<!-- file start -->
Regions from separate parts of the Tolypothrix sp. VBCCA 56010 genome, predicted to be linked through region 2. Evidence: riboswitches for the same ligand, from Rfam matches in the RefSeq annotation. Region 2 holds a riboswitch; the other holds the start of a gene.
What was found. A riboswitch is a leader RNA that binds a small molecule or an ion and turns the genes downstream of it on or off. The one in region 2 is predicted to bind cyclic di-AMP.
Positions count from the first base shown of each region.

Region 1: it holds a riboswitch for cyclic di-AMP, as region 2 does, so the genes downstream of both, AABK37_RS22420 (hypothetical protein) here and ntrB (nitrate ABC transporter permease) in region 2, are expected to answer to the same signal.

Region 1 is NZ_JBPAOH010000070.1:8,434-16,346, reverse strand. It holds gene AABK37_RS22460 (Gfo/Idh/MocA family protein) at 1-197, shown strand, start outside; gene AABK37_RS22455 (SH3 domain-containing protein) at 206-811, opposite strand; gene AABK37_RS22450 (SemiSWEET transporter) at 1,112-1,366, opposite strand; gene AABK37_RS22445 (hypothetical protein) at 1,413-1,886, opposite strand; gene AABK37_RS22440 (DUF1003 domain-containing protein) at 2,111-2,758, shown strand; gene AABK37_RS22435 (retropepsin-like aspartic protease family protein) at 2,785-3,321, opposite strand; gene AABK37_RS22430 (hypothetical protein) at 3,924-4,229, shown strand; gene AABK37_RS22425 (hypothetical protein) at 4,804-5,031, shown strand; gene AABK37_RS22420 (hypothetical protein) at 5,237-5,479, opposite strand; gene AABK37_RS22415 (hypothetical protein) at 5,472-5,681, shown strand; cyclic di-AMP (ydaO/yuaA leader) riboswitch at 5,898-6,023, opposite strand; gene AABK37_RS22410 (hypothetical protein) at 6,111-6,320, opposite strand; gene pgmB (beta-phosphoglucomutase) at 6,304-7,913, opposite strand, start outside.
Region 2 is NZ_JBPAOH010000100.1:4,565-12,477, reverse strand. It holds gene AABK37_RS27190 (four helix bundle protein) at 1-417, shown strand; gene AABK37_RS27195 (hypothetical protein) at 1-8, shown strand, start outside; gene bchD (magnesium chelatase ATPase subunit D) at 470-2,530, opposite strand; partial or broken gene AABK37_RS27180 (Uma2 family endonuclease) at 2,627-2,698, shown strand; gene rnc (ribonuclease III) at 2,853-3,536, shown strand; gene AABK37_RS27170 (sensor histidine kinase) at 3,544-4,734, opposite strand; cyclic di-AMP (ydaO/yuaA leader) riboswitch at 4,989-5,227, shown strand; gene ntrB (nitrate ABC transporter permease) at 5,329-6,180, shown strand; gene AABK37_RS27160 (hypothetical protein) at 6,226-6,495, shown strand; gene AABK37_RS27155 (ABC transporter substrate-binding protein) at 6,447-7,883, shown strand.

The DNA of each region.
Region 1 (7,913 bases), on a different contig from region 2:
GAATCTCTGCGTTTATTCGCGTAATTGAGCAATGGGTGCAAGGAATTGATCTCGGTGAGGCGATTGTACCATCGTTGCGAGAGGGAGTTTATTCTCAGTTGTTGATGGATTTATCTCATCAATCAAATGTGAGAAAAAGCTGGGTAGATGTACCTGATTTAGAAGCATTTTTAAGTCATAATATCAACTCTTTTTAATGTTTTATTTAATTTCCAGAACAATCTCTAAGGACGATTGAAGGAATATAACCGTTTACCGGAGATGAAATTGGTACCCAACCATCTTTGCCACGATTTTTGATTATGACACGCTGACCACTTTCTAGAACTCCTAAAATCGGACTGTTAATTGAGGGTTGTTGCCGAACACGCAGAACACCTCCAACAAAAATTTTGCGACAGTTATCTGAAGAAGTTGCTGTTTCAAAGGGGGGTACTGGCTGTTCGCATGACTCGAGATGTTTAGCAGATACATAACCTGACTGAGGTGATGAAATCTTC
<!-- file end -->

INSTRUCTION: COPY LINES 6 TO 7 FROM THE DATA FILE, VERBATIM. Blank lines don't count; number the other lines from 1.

Region 2 is NZ_JBPAOH010000100.1:4,565-12,477, reverse strand. It holds gene AABK37_RS27190 (four helix bundle protein) at 1-417, shown strand; gene AABK37_RS27195 (hypothetical protein) at 1-8, shown strand, start outside; gene bchD (magnesium chelatase ATPase subunit D) at 470-2,530, opposite strand; partial or broken gene AABK37_RS27180 (Uma2 family endonuclease) at 2,627-2,698, shown strand; gene rnc (ribonuclease III) at 2,853-3,536, shown strand; gene AABK37_RS27170 (sensor histidine kinase) at 3,544-4,734, opposite strand; cyclic di-AMP (ydaO/yuaA leader) riboswitch at 4,989-5,227, shown strand; gene ntrB (nitrate ABC transporter permease) at 5,329-6,180, shown strand; gene AABK37_RS27160 (hypothetical protein) at 6,226-6,495, shown strand; gene AABK37_RS27155 (ABC transporter substrate-binding protein) at 6,447-7,883, shown strand.

The DNA of each region.